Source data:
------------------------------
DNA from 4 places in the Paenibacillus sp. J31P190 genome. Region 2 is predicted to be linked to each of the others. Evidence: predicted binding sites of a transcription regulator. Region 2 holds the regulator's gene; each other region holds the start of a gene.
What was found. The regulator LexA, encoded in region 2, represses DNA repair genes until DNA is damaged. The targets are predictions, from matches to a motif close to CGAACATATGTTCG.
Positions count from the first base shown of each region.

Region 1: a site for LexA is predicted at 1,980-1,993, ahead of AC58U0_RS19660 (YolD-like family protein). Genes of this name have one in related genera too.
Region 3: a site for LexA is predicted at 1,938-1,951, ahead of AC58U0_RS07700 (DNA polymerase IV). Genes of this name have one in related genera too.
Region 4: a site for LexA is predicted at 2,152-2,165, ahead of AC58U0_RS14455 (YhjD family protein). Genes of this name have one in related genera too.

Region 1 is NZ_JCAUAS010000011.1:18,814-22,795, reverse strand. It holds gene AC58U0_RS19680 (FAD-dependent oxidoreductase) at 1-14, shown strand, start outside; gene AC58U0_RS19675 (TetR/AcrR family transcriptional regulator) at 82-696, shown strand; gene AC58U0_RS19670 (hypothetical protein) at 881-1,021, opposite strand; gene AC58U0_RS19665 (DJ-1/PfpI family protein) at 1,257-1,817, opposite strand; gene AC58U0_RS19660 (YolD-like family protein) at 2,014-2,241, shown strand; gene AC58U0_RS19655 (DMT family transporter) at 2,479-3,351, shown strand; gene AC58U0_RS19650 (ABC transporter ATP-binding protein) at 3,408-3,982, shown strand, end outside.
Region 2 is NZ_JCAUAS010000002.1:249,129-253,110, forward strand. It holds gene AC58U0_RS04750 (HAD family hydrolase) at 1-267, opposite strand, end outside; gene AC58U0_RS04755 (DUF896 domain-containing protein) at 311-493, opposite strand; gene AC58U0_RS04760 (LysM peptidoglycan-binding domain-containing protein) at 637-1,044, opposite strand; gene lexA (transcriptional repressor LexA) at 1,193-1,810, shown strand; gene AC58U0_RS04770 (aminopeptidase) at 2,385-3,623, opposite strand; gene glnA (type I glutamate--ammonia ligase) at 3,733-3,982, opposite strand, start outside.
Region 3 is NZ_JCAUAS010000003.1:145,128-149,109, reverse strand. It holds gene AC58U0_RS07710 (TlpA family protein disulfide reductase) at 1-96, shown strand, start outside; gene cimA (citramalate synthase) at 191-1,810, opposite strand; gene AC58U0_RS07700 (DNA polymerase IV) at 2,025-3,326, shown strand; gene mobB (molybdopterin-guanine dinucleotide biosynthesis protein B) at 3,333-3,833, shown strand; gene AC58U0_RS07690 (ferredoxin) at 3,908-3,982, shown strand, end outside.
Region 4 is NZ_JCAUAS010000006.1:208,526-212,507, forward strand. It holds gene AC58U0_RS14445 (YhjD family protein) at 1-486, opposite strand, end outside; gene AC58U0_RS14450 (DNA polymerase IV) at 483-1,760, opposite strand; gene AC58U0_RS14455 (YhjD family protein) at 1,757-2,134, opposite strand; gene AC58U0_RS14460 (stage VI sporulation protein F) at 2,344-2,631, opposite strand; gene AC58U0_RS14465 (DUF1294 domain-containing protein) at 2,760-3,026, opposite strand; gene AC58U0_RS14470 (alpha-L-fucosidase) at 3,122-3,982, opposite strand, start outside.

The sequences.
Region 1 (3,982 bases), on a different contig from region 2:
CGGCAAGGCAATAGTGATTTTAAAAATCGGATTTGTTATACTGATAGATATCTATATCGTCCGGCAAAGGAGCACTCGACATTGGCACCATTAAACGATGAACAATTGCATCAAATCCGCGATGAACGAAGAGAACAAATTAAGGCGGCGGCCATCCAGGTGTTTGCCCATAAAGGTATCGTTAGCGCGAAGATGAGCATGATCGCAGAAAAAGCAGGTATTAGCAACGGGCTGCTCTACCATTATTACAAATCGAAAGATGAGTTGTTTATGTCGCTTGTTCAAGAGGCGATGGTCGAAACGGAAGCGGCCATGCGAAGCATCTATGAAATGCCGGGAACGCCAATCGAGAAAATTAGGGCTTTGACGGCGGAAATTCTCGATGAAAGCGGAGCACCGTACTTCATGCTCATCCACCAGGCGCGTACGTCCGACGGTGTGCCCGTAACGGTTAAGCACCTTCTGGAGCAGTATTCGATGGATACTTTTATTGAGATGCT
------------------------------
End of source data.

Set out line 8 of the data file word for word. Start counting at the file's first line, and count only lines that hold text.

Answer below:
Region 2 is NZ_JCAUAS010000002.1:249,129-253,110, forward strand. It holds gene AC58U0_RS04750 (HAD family hydrolase) at 1-267, opposite strand, end outside; gene AC58U0_RS04755 (DUF896 domain-containing protein) at 311-493, opposite strand; gene AC58U0_RS04760 (LysM peptidoglycan-binding domain-containing protein) at 637-1,044, opposite strand; gene lexA (transcriptional repressor LexA) at 1,193-1,810, shown strand; gene AC58U0_RS04770 (aminopeptidase) at 2,385-3,623, opposite strand; gene glnA (type I glutamate--ammonia ligase) at 3,733-3,982, opposite strand, start outside.